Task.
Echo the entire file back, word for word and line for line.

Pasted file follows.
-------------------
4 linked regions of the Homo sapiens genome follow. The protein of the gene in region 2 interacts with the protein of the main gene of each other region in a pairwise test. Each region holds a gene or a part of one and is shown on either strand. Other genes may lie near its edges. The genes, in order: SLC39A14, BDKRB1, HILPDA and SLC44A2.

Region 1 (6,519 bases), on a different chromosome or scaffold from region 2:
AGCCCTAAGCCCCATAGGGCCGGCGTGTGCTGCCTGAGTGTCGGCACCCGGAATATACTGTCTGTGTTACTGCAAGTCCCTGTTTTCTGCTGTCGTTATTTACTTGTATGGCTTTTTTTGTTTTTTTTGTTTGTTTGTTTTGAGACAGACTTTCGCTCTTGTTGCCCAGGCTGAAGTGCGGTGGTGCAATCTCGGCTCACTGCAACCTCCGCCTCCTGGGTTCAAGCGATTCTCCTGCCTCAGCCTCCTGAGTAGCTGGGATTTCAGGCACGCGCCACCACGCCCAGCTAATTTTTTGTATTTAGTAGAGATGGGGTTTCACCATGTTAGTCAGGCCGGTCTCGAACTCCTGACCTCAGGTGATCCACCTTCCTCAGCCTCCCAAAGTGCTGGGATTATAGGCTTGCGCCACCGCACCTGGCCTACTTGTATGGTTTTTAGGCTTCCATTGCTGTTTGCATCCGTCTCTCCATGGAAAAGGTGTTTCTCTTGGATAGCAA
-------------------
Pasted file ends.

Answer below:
4 linked regions of the Homo sapiens genome follow. The protein of the gene in region 2 interacts with the protein of the main gene of each other region in a pairwise test. Each region holds a gene or a part of one and is shown on either strand. Other genes may lie near its edges. The genes, in order: SLC39A14, BDKRB1, HILPDA and SLC44A2.

Region 1 (6,519 bases), on a different chromosome or scaffold from region 2:
AGCCCTAAGCCCCATAGGGCCGGCGTGTGCTGCCTGAGTGTCGGCACCCGGAATATACTGTCTGTGTTACTGCAAGTCCCTGTTTTCTGCTGTCGTTATTTACTTGTATGGCTTTTTTTGTTTTTTTTGTTTGTTTGTTTTGAGACAGACTTTCGCTCTTGTTGCCCAGGCTGAAGTGCGGTGGTGCAATCTCGGCTCACTGCAACCTCCGCCTCCTGGGTTCAAGCGATTCTCCTGCCTCAGCCTCCTGAGTAGCTGGGATTTCAGGCACGCGCCACCACGCCCAGCTAATTTTTTGTATTTAGTAGAGATGGGGTTTCACCATGTTAGTCAGGCCGGTCTCGAACTCCTGACCTCAGGTGATCCACCTTCCTCAGCCTCCCAAAGTGCTGGGATTATAGGCTTGCGCCACCGCACCTGGCCTACTTGTATGGTTTTTAGGCTTCCATTGCTGTTTGCATCCGTCTCTCCATGGAAAAGGTGTTTCTCTTGGATAGCAA